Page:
The first thing Ernie Kent did when he and his staff arrived at Washington State wasn't call recruits or install his scheme. Instead, he made sure the departing players that he would never coach—D.J. Shelton, James Hunter, Royce Woolridge, Will Dilorio—got their degrees and that the remaining players were in good academic standing.
The academic emphasis paid off for Kent today, as the Cougars narrowly avoided penalties in the NCAA's just-released Academic Progress Rate (APR). The NCAA gives each team a yearly APR score out of 1,000 that measures its academic performance and retention. If a team's average score over a four-year period dips below 930 it faces penalties, including potential postseason ineligibility.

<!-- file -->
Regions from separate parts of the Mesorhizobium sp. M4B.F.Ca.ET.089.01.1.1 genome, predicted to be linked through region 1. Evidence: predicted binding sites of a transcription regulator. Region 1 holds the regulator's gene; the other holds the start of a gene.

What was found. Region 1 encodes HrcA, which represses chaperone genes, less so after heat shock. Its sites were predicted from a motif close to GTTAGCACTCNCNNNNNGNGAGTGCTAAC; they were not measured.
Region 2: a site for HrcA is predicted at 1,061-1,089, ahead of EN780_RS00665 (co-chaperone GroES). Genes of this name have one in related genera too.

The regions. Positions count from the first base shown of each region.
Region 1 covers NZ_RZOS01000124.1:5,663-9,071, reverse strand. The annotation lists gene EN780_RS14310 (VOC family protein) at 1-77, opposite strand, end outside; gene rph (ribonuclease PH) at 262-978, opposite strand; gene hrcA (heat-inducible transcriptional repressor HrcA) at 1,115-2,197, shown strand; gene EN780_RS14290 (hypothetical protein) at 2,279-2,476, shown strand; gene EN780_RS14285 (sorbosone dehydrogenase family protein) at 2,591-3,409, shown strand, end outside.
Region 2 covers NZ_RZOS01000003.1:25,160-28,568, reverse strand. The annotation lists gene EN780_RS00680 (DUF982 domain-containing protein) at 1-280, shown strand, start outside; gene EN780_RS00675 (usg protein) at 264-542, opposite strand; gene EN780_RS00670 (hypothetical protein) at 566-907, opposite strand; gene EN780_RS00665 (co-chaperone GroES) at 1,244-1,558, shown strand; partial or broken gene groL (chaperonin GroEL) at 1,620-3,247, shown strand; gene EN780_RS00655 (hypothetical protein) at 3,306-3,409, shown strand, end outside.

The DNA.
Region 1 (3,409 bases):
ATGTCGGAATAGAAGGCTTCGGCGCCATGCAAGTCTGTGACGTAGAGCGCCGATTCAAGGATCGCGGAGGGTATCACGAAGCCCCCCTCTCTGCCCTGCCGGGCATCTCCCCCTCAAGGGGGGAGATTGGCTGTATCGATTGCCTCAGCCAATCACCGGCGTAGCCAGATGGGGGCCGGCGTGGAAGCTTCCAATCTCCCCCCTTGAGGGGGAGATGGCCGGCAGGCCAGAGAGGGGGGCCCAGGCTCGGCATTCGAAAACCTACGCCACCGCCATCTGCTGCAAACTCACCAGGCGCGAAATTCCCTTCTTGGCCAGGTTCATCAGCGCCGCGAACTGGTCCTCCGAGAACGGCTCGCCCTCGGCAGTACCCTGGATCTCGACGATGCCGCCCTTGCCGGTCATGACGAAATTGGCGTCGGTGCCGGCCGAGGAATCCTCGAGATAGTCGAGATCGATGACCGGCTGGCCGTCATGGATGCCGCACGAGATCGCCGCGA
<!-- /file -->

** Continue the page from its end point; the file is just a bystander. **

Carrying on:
The reason for Kent's urgency? A score of 900 in 2010-11 that, paired with a 926 last season, seemed almost certain to result in some sort of academic punishment for the WSU men's basketball team. In fact, because basketball has so few scholarships (here is an explanation of how the scoring works) even one player leaving in poor academic standing could have torpedoed the Cougars below the 930 threshold.
Instead, the Cougars posted a 963 for 2013-14, keeping their four-year rolling at to 938 and effectively out of the danger zone. Next year that 900 score will no longer be included in the multiyear average, meaning the Cougars would have to post an especially bad score to face any sort of sanctions.
Here is the APR info for all the WSU athletic teams. No other teams appear to be in danger of sanctions and the men's and women's cross country, women's basketball, women's golf, rowing and volleyball teams all posted perfect one-year scores.